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Ponte di Rialto

3rd Qtr 2007

Location

Venice, Italy

Description

The Ponte di Rialto (Rialto Bridge) is the main bridge in Venice over the Grand Canal that bisects the islands that comprise the city. This current bridge was designed by Antonio da Ponte (well named architect / engineer) who lived between 1512 and 1597. There were several predecessor bridges, the first having been built c. 1175. This was a wooden bridge and it was replaced several times following its deliberate destruction to isolate and quell uprisings led by Baimonte Tiepolo. There had also been previous bridges that had collapsed, probably from fungus rot, as they also were of wooden structure. At one time Palladio (1508-80) had proposed a three span stone arch bridge in Roman style, which had been rejected due to its impediment to boat traffic and the potential stagnation of the canal water..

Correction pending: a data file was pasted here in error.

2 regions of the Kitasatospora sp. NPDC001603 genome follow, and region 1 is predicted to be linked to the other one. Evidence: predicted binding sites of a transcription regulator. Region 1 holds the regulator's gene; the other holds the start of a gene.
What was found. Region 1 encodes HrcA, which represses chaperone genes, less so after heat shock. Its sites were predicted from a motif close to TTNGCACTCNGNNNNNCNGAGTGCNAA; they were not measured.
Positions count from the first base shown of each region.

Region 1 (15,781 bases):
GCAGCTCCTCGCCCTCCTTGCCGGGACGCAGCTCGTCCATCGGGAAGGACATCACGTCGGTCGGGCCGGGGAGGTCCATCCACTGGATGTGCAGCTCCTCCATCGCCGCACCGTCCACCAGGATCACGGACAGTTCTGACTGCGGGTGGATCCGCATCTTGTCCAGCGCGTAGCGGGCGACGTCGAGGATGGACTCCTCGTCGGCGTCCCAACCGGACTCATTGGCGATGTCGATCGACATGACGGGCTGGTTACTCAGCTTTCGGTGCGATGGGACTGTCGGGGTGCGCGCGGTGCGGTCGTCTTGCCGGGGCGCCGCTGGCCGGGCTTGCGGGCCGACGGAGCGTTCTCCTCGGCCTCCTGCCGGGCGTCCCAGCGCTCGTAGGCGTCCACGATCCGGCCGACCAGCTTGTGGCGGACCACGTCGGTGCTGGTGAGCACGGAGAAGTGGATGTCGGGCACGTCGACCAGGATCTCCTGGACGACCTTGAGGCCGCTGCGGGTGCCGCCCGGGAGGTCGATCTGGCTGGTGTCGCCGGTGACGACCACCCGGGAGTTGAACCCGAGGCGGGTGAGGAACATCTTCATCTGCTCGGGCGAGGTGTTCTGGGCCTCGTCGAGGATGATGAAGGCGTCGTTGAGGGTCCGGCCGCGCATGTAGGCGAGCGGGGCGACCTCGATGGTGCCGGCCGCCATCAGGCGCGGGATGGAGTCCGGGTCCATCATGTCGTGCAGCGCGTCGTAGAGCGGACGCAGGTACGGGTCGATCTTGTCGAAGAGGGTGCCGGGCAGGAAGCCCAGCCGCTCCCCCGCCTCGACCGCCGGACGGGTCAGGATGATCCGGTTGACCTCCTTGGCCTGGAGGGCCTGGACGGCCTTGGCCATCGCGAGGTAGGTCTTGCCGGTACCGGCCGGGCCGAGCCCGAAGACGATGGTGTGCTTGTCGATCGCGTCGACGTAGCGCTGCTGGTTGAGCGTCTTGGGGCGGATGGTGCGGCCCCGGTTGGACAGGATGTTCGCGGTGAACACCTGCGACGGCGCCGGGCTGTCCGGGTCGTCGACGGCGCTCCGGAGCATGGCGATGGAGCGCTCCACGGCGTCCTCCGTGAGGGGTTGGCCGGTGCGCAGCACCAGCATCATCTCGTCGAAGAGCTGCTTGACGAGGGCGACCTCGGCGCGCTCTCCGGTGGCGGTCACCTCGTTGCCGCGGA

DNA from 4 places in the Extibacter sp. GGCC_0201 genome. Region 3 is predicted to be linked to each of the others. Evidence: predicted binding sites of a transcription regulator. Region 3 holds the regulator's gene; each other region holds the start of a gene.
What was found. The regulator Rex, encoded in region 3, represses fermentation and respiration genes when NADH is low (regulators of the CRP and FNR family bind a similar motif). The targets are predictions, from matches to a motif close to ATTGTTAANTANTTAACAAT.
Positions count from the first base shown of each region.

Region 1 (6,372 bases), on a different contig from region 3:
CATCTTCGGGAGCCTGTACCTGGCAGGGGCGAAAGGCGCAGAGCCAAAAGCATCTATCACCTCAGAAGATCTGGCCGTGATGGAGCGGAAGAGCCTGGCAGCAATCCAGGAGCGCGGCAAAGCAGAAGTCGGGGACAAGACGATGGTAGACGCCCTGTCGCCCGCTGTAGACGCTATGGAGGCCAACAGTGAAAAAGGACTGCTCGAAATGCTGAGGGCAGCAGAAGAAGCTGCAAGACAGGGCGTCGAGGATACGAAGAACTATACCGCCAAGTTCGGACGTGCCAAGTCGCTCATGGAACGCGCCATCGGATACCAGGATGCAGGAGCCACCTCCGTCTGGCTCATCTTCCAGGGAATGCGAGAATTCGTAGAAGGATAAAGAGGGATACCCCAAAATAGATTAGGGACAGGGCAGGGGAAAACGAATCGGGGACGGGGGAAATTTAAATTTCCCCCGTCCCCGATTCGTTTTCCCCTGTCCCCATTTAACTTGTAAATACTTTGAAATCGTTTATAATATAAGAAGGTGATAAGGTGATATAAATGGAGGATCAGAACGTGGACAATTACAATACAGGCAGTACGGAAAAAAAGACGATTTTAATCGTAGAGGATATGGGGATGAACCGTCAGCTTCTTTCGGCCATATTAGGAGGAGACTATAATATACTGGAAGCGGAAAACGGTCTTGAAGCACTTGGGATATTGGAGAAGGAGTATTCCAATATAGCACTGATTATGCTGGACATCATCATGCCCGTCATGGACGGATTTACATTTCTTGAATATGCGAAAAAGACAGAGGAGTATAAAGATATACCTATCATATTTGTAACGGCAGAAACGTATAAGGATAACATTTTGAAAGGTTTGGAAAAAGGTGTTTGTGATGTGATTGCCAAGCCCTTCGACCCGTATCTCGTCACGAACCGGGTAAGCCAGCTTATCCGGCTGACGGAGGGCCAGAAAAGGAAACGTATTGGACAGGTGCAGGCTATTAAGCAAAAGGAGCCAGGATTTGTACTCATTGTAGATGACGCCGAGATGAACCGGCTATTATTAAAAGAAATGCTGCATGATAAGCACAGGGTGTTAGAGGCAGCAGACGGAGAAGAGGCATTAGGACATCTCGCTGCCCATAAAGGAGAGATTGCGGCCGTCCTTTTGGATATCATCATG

The present bridge was the first stone span of the Grand Canal. It is 92 feet (28 M) long and stands 25 feet (7.5 M) high and spans in a single shallow arch to safeguard water flow and boat traffic. There is a central aisle or walkway that is covered, with covered shops formed by thin. delicate Renaissance style arches and barrel vaults and outer aisles on either side terminated by a strong balustrade. In the center of the rise is a cross vault that stands higher and interrupts the aisles as a focal point in the middle.

The Rialto was the only bridge over the Grand Canal until the mid 19th century when the Accademia and Scalzi bridges were built. Besides water transport as a means of getting around from island to island in Venice, walking is the main method of getting around. The boats are also slow, slower than walking. There are no automobiles whatsoever. Nor any motorscooters, or motor cycles, or bicycles. One has only one’s feet to depend upon. It goes beyond simply walking on one level because of the plethora of bridges. Each bridge is actually a staircase. To provide for the boats, there has to be a sufficient rise in the bridge’s span to clear the boats, which means that it is really a double staircase -- one flight up and one flight down. You get a lot of exercise moving about Venice!

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